A good reputation - online and offline - is clearly key to your success. We look at how to clean up your online reputation and whether to hire the pros, or simply do-it-yourself.
Organisations such as ReputationDefender, RemoveYourName and Integrity Defenders offer business packages to help you take on your online reputation. Essentially, however, these services focus on two tasks: requesting that negative information about you or your company be taken down, and helping you create new content to displace the negative content.
ReputationDefender, which is perhaps the best-known reputation-oriented service, charges between $3,000 and $10,000 (£1,900 and £6,375) to monitor your reputation. RemoveYourName and Integrity Defenders are a bit cheaper; their packages start at $3,000 (£1,900) and $630 (£400), respectively. Often the quoted prices are just a starting point. ReputationDefender charges extra, for example, for helping you get rid of unsavoury remarks that they uncover.
Here are some key points to remember if you decide to hire an online reputation management company:
Weigh any negative reviews of the company more heavily than you normally would. Remember, these companies are in the business of defending and rehabilitating reputations; if 10 'bad' reviews of their own service get through, imagine how many others they may have buried.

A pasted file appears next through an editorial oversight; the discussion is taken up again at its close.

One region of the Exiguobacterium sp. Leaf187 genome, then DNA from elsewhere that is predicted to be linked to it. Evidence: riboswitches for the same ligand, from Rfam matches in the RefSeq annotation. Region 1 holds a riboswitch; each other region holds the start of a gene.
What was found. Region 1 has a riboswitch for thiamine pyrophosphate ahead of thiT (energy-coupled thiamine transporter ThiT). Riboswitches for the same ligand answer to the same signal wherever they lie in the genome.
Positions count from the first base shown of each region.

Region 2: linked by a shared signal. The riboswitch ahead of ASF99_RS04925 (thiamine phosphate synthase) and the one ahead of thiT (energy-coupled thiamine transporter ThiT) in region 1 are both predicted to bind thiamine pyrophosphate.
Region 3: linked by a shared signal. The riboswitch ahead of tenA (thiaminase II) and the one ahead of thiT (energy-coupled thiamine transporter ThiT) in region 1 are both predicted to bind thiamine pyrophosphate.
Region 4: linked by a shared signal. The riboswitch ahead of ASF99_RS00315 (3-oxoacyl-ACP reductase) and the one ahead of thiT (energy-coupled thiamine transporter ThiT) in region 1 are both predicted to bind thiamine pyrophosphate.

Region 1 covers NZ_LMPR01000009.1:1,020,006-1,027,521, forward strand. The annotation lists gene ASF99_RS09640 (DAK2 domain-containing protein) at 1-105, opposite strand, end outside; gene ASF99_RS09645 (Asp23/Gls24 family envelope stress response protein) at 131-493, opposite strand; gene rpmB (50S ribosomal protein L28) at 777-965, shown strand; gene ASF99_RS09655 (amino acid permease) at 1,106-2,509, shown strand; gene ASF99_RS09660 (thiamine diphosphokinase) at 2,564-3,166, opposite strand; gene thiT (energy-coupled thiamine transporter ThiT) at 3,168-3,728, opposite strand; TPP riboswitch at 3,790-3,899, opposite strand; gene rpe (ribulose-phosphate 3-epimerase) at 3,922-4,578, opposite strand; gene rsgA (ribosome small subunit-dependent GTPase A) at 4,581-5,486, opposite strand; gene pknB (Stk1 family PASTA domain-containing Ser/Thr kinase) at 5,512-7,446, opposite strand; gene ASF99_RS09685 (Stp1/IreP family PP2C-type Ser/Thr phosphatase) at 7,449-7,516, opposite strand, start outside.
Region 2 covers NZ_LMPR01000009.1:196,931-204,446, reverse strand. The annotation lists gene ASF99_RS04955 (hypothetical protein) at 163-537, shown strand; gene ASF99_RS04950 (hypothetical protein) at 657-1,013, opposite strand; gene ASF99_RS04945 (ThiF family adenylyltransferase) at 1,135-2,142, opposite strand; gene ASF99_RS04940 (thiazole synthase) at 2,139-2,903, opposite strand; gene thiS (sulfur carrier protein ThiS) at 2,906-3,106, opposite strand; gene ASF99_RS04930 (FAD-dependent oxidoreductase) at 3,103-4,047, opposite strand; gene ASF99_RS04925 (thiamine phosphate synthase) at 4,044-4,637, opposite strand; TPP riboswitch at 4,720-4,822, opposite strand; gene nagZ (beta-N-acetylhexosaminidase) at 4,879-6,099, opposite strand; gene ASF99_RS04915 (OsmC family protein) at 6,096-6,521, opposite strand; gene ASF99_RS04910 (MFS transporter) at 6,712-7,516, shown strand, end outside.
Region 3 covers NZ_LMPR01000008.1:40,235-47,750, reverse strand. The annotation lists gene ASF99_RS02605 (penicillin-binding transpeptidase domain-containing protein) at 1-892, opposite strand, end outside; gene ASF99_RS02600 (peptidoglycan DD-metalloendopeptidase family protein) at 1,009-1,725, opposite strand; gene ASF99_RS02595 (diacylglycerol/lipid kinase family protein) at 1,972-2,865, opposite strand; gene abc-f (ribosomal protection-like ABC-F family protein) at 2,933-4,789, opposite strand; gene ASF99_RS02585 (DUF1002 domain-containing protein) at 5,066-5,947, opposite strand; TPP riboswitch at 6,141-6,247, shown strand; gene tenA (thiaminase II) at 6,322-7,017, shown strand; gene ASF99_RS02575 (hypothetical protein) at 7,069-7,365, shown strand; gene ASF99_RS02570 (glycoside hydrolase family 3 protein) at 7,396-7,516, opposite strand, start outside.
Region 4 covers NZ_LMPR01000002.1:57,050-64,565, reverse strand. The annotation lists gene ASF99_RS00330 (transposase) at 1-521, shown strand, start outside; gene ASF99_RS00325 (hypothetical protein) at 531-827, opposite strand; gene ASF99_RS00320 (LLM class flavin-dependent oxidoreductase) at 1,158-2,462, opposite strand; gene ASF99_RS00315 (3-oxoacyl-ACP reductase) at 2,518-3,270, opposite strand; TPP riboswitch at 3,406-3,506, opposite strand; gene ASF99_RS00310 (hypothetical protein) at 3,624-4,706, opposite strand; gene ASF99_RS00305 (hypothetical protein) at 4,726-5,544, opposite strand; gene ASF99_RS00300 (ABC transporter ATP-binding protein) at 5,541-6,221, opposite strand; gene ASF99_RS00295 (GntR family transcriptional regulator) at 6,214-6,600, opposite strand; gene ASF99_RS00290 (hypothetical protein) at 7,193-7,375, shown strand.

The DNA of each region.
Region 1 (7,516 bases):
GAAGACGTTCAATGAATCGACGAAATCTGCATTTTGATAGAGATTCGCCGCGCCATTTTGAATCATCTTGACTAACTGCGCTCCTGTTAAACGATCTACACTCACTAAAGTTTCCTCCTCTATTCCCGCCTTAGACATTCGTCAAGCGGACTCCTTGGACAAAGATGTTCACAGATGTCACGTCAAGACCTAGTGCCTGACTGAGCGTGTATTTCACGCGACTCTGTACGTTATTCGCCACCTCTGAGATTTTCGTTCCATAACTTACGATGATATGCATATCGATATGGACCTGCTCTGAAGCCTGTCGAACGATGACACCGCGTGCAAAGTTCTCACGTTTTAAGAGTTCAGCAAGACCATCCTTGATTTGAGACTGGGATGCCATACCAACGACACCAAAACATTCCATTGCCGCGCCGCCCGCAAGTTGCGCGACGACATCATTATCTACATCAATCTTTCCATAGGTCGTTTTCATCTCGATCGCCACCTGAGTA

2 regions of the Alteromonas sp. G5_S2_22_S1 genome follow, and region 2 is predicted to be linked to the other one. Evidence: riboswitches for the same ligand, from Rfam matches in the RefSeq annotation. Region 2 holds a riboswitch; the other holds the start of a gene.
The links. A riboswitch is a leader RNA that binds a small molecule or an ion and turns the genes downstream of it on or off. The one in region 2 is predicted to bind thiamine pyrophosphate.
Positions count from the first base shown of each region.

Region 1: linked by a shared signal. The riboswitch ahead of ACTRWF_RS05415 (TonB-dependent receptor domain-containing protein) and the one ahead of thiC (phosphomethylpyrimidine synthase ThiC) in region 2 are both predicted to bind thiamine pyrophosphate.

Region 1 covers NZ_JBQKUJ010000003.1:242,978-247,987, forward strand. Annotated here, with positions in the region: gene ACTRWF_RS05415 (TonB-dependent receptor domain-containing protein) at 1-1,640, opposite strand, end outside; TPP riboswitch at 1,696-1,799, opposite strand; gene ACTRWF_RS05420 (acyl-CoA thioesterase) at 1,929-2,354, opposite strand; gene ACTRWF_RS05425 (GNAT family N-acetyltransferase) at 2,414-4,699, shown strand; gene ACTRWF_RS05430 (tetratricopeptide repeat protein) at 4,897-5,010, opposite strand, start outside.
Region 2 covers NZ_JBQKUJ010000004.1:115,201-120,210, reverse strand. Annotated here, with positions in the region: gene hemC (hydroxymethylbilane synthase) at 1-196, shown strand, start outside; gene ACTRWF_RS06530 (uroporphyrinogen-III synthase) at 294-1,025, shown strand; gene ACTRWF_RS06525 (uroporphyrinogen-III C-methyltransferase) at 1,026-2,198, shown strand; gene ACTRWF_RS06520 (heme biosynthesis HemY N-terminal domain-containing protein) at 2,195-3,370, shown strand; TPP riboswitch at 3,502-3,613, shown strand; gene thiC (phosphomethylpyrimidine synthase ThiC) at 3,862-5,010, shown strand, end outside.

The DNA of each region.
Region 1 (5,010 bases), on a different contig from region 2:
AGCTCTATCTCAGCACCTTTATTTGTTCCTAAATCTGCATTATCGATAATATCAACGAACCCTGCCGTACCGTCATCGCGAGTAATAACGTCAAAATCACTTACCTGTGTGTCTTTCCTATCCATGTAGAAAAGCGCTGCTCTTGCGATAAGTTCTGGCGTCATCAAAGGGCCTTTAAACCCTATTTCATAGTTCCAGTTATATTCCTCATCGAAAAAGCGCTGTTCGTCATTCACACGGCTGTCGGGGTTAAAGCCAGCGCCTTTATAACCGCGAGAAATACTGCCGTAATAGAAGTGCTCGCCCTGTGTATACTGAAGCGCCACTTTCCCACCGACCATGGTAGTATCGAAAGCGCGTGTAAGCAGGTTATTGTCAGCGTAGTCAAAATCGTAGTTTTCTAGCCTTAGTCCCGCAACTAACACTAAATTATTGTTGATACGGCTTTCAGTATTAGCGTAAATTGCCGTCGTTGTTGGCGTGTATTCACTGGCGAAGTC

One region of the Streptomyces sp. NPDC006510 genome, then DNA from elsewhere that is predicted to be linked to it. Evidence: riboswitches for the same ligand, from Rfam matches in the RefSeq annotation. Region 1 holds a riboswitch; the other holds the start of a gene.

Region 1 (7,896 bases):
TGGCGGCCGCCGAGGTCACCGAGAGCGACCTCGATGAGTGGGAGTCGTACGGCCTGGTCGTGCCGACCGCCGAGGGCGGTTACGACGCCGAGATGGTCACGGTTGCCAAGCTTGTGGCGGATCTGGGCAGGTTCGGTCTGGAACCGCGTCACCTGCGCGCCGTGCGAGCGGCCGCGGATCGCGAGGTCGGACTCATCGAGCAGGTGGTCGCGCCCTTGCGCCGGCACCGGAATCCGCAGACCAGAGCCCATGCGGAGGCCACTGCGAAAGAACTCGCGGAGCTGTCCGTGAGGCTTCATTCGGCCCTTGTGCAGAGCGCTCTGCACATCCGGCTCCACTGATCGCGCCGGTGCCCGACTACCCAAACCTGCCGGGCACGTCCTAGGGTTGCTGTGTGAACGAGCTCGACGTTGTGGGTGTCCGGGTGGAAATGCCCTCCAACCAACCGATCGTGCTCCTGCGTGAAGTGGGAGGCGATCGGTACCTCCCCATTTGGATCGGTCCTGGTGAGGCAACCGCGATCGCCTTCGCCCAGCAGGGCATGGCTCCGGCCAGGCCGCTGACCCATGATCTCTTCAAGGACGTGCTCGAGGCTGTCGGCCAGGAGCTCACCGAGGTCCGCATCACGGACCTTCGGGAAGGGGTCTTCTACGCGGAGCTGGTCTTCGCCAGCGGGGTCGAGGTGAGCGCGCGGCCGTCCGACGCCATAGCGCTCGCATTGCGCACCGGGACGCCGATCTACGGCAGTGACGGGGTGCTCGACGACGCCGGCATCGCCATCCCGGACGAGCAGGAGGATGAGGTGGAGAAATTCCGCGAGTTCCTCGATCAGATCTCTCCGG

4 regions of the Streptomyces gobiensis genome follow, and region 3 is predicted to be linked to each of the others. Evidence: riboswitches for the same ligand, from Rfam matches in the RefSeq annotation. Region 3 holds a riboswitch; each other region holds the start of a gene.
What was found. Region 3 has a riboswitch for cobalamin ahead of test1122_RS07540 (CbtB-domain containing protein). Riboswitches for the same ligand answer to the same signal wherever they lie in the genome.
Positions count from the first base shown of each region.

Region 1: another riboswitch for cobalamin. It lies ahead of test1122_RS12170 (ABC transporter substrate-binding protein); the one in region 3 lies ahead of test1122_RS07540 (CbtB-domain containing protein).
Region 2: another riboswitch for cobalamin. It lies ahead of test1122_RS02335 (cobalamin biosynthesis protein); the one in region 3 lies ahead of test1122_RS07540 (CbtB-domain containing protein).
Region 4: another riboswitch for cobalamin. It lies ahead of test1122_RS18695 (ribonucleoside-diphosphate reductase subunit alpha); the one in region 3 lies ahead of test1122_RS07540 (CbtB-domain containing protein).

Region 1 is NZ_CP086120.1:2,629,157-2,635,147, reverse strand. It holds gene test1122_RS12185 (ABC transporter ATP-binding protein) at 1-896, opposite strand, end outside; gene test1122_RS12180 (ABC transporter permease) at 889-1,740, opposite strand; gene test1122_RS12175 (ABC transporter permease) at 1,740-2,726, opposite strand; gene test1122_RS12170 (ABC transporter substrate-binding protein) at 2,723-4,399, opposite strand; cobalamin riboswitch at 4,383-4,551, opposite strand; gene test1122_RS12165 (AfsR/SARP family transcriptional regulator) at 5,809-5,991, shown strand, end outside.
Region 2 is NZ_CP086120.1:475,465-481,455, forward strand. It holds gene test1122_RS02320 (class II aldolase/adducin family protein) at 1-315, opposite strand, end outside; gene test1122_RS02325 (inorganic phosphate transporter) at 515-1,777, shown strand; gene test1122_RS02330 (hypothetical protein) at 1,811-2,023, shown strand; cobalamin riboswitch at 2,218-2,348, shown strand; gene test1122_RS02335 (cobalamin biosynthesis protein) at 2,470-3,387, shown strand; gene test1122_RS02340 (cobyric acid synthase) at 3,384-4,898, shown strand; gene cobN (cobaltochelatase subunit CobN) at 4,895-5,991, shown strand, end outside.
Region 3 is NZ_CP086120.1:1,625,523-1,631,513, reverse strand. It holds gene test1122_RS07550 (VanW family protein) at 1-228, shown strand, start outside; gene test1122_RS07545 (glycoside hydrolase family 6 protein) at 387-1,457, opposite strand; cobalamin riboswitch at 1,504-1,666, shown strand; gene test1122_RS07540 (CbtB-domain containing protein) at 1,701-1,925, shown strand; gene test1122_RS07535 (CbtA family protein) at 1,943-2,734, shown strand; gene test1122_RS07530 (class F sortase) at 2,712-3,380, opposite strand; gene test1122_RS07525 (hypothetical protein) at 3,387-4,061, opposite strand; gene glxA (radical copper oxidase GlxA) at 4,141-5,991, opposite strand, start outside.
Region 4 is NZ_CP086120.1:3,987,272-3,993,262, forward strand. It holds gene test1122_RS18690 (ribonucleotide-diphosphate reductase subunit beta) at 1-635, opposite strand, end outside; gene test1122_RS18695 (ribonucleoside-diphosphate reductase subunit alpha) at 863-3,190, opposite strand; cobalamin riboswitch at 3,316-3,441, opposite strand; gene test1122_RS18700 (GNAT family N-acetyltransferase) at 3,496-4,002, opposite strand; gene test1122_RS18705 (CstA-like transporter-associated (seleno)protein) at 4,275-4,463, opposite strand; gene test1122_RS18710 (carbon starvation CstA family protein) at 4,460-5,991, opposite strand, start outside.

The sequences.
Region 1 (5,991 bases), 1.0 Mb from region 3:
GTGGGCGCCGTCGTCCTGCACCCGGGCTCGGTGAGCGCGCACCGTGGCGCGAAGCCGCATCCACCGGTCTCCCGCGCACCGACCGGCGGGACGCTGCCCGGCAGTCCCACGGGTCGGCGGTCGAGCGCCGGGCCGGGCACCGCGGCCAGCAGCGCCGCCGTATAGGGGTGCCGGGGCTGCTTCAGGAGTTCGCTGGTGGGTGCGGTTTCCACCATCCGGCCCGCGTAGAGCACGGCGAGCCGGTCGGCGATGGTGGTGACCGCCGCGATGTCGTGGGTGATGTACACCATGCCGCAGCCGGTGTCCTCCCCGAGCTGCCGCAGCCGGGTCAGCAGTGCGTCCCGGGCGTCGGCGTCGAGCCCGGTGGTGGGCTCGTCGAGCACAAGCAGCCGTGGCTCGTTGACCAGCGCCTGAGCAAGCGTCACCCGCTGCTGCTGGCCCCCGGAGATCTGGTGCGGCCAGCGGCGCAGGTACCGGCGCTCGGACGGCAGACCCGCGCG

- No company has the magical power to automatically remove negative reviews from the internet.
- Consider the benefits of a service that charges monthly versus a flat-fee service. Monthly services, such as BrandsEye, will constantly monitor your reputation. Flat-fee services, such as RemoveYourName, will spend as much time as it takes to get results. If you're looking to remove specific negative reviews, a flat-fee service might be best for you; but if you just want someone to monitor your reputation, a monthly service makes more sense.
- It's entirely possible that a reputation-monitoring service won't be able to help you, or that the service's efforts may backfire. In the case of Ronnie Segev, ReputationDefender and a blog called The Consumerist ended up in a spitting match after ReputationDefender requested that an article about Segev be removed.
NEXT PAGE: Manage your online reputation yourself